I like this about the river it really has no official cruising guide.  Doyle would not be interested because there are no chandleries or restaurants to get bad food at an unreasonable price at.  You get the feeling that you are on your own to explore as you wish and that is exactly what cruising should be.  The three boats we were supposed to go with left as soon as they got there to meet a schedule and we spent a week in seclusion until another boat happened along which we immediately became friends with.  It is good to have a buddy boat here in case the worst should happen.  When you travel 10 miles up one of these canos and your motor fails or you get bit by a snake it is comforting to know you have a plan "B" rather than a long walk through the jungle.  We proved this point on our last long expedition which must have gone 14 miles.  We suddenly and for no apparent reason lost thrust and lost the hub of our prop.  Sunny says it's because I drive like a maniac.  Luckily we had a buddy boat to tow us if need be.  We did motor slowly back some 4 miles under a severe downpour and can say we did not need rescued.  Our buddy boat ran out of gas as he approached his boat but he also didn't require a rescue.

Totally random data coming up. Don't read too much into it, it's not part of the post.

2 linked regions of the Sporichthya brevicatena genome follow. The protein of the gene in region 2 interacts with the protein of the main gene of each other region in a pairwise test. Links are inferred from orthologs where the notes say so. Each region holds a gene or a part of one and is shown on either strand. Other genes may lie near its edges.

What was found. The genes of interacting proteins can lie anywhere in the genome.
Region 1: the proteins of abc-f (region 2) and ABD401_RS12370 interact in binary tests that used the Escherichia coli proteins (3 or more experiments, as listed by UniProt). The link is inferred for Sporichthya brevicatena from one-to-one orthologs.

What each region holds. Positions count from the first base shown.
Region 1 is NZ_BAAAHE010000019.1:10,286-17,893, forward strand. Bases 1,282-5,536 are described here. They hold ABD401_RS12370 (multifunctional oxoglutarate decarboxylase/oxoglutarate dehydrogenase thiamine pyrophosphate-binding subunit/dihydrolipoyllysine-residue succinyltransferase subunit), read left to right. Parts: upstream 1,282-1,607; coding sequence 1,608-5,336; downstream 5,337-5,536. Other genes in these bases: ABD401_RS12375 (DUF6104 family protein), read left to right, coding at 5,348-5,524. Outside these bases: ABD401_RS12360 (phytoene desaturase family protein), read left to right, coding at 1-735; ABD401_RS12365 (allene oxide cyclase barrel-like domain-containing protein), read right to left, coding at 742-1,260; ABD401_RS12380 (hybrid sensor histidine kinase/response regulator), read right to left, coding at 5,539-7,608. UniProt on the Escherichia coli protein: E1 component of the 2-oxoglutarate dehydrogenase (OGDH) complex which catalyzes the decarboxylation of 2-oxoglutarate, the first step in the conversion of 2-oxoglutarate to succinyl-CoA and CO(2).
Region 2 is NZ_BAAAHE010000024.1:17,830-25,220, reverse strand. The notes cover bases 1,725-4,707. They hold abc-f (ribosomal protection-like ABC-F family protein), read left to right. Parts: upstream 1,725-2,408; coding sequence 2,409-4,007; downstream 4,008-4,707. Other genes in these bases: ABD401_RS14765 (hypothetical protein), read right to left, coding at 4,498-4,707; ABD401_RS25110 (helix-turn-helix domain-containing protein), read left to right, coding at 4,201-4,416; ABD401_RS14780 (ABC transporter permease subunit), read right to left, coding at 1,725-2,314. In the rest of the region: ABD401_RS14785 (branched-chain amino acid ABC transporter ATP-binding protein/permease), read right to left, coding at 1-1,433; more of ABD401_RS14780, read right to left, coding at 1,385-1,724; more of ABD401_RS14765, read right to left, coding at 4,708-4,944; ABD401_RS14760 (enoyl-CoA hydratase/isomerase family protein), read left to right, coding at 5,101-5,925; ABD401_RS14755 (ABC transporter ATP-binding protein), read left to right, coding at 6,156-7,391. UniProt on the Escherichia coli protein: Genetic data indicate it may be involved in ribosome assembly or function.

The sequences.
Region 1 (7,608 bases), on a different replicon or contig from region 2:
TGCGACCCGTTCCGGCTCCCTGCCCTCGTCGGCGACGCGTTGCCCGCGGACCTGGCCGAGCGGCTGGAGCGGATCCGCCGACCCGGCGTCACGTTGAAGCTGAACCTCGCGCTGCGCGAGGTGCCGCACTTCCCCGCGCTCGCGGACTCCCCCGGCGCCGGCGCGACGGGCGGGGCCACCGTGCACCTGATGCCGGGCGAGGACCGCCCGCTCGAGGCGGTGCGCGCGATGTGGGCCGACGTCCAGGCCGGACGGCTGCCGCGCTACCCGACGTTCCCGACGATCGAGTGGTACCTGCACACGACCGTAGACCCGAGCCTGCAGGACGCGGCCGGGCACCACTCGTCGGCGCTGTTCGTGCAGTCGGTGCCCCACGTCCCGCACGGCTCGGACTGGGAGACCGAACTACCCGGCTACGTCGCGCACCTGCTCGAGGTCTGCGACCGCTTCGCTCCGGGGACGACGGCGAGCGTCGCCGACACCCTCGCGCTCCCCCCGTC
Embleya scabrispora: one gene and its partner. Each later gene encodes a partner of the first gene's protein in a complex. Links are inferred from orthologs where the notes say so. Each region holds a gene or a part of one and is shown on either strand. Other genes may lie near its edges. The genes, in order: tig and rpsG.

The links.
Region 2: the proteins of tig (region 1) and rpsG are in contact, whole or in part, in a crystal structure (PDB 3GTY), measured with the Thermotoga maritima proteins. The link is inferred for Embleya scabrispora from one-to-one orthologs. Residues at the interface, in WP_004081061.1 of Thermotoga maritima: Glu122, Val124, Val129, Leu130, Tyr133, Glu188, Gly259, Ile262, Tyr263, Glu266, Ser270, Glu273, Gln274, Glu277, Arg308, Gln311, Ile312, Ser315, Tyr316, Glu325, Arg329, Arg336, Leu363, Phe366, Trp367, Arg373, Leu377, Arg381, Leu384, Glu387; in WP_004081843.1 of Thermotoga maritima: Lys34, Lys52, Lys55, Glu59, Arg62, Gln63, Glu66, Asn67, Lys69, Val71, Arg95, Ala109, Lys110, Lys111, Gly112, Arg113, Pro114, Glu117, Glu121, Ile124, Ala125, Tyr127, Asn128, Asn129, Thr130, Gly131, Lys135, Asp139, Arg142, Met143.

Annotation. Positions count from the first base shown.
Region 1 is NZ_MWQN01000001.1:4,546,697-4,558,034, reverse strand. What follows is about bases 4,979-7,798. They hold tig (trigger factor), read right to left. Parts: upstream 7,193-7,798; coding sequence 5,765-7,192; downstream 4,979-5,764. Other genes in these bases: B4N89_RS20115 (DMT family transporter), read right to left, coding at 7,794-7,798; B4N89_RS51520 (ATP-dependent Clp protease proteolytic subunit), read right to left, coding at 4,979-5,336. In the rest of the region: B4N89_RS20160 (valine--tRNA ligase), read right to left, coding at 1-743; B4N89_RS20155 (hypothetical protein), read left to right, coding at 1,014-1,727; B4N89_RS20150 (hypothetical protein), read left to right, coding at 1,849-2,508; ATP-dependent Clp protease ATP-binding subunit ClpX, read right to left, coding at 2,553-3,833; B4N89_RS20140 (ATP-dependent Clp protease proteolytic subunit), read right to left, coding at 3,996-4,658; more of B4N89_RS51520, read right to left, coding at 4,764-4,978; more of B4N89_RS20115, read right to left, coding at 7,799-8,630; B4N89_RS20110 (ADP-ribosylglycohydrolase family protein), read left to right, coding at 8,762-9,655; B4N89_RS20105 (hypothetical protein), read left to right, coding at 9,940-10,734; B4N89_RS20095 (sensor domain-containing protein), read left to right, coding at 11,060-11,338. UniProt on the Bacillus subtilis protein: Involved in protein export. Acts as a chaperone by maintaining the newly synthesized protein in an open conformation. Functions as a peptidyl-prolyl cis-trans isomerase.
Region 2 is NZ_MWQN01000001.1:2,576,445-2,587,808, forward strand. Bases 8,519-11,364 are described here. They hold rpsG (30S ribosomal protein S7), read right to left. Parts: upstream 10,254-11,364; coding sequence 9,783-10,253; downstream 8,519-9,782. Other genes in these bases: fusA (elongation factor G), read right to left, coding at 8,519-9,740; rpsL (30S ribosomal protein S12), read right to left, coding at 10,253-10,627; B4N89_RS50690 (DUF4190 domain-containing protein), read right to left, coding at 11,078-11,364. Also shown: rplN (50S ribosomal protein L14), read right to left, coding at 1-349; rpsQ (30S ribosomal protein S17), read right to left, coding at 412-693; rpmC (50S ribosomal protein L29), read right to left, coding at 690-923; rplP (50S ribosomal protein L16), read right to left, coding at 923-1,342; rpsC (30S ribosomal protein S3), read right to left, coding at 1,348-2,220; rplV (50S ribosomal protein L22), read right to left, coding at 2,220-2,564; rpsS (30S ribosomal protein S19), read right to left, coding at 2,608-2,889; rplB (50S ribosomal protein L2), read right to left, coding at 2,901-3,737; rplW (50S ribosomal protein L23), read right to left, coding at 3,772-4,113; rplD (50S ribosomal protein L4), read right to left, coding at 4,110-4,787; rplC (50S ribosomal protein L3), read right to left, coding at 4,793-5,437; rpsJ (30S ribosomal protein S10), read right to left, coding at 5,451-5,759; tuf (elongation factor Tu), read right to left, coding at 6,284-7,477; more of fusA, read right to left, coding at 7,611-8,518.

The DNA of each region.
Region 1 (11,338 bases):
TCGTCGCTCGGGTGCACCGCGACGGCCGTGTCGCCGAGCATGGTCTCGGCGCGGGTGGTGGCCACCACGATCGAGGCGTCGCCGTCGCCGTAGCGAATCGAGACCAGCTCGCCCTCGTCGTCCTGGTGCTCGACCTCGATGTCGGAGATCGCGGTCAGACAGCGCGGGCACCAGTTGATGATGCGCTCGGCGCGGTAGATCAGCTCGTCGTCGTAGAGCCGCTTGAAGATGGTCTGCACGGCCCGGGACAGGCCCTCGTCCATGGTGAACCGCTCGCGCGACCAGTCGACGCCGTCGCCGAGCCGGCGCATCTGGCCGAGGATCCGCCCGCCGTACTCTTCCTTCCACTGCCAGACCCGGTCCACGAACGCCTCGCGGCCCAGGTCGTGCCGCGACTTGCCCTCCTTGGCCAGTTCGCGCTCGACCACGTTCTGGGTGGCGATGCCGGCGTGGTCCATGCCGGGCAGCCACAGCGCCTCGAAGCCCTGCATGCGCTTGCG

We saw some amazing plant life in the river.  The morichee palms and mango trees lined the river as did all manner of vine and bush which produced orchids, and flowers of all colors.

Cocoa trees also are prevalent and the occasional snack on cocoa pods was always well appreciated.  The river also contained many varieties of birds, 4000 different varieties I was told call the Orinoco Delta home.  The scarlet Ibis was truly a grand sight as were the hundreds of parrots, parakeets, eagles, pelicans, toucans and macaws we encountered.

The highlight for all of us had to be while we were in some little cano miles from anything and coming face to face with a wild Ocelot or leopard.  It's one thing to see sharks, bears or cats in a cage, but to see them while your sitting in their environment is always a bit of a rush.  Another amazing sight and sound is the local monkey population. 

The Red Howler Monkey is is a fairly shy animal but in the evening they make the eeriest noise which would remind you of some sound effect from Doom or Silent Hill.  It is almost soothing to listen ti and now that we are out of their habitat I miss the howling, a much better sound than that of the nasty chicken which overpopulates most “quiet” anchorages.